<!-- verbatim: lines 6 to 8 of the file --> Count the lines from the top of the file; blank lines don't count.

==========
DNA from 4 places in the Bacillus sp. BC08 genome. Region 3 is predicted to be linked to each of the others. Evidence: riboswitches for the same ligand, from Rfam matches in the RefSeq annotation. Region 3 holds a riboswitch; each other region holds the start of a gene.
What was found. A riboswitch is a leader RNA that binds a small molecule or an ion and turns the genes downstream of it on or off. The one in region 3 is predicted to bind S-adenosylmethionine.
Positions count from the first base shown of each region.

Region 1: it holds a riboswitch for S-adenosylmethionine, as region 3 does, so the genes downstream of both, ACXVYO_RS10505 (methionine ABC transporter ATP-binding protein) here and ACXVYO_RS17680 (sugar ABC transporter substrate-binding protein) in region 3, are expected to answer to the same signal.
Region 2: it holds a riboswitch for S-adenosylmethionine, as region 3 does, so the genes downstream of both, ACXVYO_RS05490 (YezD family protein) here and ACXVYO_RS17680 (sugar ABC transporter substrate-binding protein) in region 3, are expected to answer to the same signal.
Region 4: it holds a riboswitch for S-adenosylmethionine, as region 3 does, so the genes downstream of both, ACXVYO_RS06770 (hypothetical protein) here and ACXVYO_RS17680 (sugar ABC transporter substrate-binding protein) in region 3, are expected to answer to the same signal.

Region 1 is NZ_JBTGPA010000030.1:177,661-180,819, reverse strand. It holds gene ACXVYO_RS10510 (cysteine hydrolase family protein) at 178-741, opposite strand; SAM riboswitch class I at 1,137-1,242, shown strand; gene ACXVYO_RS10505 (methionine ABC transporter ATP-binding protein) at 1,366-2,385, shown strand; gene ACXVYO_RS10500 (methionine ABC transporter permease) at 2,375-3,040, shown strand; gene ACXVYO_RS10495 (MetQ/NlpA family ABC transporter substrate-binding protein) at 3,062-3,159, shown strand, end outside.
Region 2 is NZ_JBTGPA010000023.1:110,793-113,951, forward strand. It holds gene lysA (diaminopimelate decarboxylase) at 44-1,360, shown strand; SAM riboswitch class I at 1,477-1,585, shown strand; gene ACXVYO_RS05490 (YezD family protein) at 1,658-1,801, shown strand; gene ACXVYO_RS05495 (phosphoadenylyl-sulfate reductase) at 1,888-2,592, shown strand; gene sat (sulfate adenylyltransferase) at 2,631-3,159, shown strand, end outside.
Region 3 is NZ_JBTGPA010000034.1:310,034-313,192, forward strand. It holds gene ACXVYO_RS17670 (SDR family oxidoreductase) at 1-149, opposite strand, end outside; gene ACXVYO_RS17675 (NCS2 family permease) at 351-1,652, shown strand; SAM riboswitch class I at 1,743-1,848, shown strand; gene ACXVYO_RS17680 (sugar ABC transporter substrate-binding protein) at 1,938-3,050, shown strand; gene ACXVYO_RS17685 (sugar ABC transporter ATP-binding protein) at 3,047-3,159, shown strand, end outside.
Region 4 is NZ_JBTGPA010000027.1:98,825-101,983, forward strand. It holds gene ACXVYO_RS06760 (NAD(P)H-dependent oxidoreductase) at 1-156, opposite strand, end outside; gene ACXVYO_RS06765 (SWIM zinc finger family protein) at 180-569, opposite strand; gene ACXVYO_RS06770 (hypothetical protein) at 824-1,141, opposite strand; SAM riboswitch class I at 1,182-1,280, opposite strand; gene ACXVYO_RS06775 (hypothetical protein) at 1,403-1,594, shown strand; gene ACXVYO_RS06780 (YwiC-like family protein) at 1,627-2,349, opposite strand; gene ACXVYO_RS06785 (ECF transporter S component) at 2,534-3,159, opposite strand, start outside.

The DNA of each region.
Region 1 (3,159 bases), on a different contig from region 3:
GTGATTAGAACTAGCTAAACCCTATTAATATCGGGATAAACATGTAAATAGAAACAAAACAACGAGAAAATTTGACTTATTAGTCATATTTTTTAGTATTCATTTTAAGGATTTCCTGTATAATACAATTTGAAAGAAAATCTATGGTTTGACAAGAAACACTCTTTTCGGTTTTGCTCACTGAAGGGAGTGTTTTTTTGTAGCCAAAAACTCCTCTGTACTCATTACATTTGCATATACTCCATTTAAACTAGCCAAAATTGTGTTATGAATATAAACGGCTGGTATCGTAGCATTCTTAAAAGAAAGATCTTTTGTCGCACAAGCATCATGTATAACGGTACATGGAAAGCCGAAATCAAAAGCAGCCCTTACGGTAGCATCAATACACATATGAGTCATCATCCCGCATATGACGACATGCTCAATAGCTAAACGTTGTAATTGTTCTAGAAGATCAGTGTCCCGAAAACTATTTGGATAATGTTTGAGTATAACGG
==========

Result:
Region 4: it holds a riboswitch for S-adenosylmethionine, as region 3 does, so the genes downstream of both, ACXVYO_RS06770 (hypothetical protein) here and ACXVYO_RS17680 (sugar ABC transporter substrate-binding protein) in region 3, are expected to answer to the same signal.

Region 1 is NZ_JBTGPA010000030.1:177,661-180,819, reverse strand. It holds gene ACXVYO_RS10510 (cysteine hydrolase family protein) at 178-741, opposite strand; SAM riboswitch class I at 1,137-1,242, shown strand; gene ACXVYO_RS10505 (methionine ABC transporter ATP-binding protein) at 1,366-2,385, shown strand; gene ACXVYO_RS10500 (methionine ABC transporter permease) at 2,375-3,040, shown strand; gene ACXVYO_RS10495 (MetQ/NlpA family ABC transporter substrate-binding protein) at 3,062-3,159, shown strand, end outside.
Region 2 is NZ_JBTGPA010000023.1:110,793-113,951, forward strand. It holds gene lysA (diaminopimelate decarboxylase) at 44-1,360, shown strand; SAM riboswitch class I at 1,477-1,585, shown strand; gene ACXVYO_RS05490 (YezD family protein) at 1,658-1,801, shown strand; gene ACXVYO_RS05495 (phosphoadenylyl-sulfate reductase) at 1,888-2,592, shown strand; gene sat (sulfate adenylyltransferase) at 2,631-3,159, shown strand, end outside.